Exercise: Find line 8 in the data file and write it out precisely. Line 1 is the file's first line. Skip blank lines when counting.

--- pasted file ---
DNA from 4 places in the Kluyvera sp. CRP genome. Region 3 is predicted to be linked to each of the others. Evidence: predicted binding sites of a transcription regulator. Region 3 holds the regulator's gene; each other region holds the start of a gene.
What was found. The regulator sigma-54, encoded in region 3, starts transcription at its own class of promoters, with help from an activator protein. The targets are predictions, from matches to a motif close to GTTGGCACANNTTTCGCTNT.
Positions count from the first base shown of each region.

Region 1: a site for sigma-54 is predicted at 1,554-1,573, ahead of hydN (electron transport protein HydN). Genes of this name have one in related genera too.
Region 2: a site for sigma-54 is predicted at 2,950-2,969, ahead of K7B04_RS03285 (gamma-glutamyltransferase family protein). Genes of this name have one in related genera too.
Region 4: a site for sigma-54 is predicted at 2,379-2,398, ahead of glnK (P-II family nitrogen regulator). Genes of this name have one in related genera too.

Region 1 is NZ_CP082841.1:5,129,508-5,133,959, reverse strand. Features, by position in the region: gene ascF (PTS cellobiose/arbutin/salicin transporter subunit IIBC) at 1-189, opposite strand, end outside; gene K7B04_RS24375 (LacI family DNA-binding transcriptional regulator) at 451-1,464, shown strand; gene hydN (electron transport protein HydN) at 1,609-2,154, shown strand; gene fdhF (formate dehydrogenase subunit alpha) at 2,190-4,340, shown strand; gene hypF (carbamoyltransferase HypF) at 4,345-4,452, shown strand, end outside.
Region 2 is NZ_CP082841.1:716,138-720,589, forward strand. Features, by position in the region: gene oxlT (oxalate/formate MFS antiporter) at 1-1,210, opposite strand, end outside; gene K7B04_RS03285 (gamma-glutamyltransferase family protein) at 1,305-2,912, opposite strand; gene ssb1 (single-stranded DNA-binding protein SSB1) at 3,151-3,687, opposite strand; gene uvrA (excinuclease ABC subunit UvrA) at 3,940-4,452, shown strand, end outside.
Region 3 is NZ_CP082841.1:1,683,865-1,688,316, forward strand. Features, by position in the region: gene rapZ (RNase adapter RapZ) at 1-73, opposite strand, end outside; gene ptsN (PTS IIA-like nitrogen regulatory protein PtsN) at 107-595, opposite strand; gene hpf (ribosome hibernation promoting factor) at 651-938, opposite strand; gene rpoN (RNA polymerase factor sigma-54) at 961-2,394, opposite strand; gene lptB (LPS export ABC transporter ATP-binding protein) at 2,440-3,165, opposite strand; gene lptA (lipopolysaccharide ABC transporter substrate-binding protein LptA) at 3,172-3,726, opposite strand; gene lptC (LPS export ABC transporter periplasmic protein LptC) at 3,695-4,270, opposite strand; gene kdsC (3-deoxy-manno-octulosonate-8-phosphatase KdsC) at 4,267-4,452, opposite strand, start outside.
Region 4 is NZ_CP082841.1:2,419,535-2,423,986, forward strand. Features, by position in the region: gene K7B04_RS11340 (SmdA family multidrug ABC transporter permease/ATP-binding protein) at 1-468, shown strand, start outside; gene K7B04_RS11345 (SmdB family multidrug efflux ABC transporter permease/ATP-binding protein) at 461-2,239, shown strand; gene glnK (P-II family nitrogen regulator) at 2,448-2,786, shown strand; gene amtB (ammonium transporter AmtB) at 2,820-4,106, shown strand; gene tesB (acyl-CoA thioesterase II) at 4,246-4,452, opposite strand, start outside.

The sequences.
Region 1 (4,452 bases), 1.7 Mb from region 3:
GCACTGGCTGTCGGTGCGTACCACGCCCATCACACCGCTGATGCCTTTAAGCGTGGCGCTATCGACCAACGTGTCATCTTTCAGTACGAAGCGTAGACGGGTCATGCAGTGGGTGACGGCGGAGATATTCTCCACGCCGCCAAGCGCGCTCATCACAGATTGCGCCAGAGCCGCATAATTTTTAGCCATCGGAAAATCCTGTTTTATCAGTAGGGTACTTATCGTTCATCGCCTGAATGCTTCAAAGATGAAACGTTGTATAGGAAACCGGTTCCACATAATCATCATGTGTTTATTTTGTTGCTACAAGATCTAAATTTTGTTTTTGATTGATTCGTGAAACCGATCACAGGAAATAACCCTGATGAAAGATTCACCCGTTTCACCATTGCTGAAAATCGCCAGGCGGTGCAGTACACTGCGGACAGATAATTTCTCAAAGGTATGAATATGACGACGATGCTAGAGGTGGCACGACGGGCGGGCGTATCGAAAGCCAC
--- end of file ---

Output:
Region 2 is NZ_CP082841.1:716,138-720,589, forward strand. Features, by position in the region: gene oxlT (oxalate/formate MFS antiporter) at 1-1,210, opposite strand, end outside; gene K7B04_RS03285 (gamma-glutamyltransferase family protein) at 1,305-2,912, opposite strand; gene ssb1 (single-stranded DNA-binding protein SSB1) at 3,151-3,687, opposite strand; gene uvrA (excinuclease ABC subunit UvrA) at 3,940-4,452, shown strand, end outside.